If you have look at Taika Waititi’s recent filmography, he has the ultimate “one for me, one for them,” filmography. Now three “smaller” films, with two massive Thor movies between each one. Though, Waititi has a point that Jojo Rabbit wasn’t exactly a small film and I’ll go ahead and add the “one for him” got Searchlight six Academy Award nominations, including a Waititi’s win for Best Adapted Screenplay. So what’s after his latest, Next Goal Wins? We’ll get to that.
Regardless, it is interesting after both Thor movies that Waititi retreats to something very different. This time it’s the story of the worst soccer team in the world, American Samoa. After a humiliating defeat to Australia 31-0, the team brings in hothead coach Thomas Rongen (Michael Fassbender) to turn this around. Is this a white savior movie? Well, as Waititi explains, the film leans into that and makes enough jokes about it that it doesn’t really feel like one, but as Waititi also explains, it’s hard to ignore the team got a lot better once Thomas shows up. Waititi never really saw himself ever making an underdog sports movie, but he certainly likes watching them – Cool Runnings, Miracle, and Breaking Away are some of his favorites – and this story about Pacific Islanders resonated with him.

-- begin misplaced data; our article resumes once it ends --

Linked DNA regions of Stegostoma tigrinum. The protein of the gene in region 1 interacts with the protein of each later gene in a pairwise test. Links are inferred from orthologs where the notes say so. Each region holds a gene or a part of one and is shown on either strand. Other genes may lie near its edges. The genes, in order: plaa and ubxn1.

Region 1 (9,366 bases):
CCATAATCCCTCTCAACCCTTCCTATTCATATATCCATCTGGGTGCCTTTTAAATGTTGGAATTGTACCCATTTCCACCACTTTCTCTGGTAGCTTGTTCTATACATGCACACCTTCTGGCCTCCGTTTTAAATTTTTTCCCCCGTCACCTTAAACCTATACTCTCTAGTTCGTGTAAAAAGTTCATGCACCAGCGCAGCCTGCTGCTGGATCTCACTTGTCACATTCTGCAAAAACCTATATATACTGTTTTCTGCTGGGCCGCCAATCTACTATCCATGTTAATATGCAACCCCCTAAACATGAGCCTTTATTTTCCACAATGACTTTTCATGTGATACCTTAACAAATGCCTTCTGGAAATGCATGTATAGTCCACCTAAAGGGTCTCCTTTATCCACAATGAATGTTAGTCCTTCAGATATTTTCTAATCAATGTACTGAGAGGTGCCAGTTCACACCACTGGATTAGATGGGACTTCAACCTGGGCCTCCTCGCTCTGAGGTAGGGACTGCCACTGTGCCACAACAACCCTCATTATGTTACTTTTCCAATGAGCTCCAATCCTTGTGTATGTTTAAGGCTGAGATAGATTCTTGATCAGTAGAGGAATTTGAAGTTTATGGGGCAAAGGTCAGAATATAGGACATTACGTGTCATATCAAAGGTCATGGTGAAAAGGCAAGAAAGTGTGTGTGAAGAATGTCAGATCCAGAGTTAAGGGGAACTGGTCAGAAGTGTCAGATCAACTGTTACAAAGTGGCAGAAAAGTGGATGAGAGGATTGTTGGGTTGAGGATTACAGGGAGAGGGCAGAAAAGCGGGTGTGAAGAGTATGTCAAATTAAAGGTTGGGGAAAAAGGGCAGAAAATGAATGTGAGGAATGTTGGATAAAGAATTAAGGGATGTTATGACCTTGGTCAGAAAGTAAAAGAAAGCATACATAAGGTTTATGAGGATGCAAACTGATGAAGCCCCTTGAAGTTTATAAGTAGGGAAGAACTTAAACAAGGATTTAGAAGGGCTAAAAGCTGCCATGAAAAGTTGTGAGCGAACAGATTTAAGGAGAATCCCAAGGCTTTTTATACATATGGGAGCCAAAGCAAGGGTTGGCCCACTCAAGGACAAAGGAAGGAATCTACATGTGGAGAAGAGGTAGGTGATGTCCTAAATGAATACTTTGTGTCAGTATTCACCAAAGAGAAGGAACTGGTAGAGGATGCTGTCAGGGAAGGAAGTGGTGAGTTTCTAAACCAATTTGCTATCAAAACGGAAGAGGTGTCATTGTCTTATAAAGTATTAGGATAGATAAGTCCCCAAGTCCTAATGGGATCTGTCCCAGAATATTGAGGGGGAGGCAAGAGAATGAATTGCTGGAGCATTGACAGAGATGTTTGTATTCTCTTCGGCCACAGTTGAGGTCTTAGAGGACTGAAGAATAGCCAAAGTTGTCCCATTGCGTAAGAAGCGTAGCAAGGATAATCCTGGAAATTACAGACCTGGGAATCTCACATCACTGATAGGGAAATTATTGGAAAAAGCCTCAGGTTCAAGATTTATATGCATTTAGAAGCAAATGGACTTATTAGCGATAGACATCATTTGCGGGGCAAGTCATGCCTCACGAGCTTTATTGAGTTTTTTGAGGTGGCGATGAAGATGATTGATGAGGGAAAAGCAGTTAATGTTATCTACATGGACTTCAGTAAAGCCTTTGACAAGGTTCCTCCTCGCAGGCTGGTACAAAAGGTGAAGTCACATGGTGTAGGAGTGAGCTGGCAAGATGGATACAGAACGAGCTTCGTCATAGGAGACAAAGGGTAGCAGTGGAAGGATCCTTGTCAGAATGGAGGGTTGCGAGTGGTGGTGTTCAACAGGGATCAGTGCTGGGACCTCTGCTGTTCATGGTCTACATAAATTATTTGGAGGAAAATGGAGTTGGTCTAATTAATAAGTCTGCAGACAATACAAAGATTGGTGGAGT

As for what’s next, he says to expect something small again. And then references that he’s been working on something for Lucasfilm, which has been well documented at this point. He says that anytime he mentions the script isn’t done he feels, without trying, he keeps trolling everyone. In a, “what does that mean?” way. At this point, it seems Occam’s razor applies here and it means he’s just not done with the script. And as he explains ahead, that’s a good thing.
Taika Waititi: Hey, man, how are you?
I’m good. How are you?
Well, I heard you just ate lunch…
I’m totally in that post-lunch zone. Huddle, lie down.
See, they shouldn’t be making you do this right after lunch. You need a nap after lunch.
Mm-hmm, but I’m here. I’m here. I’m free.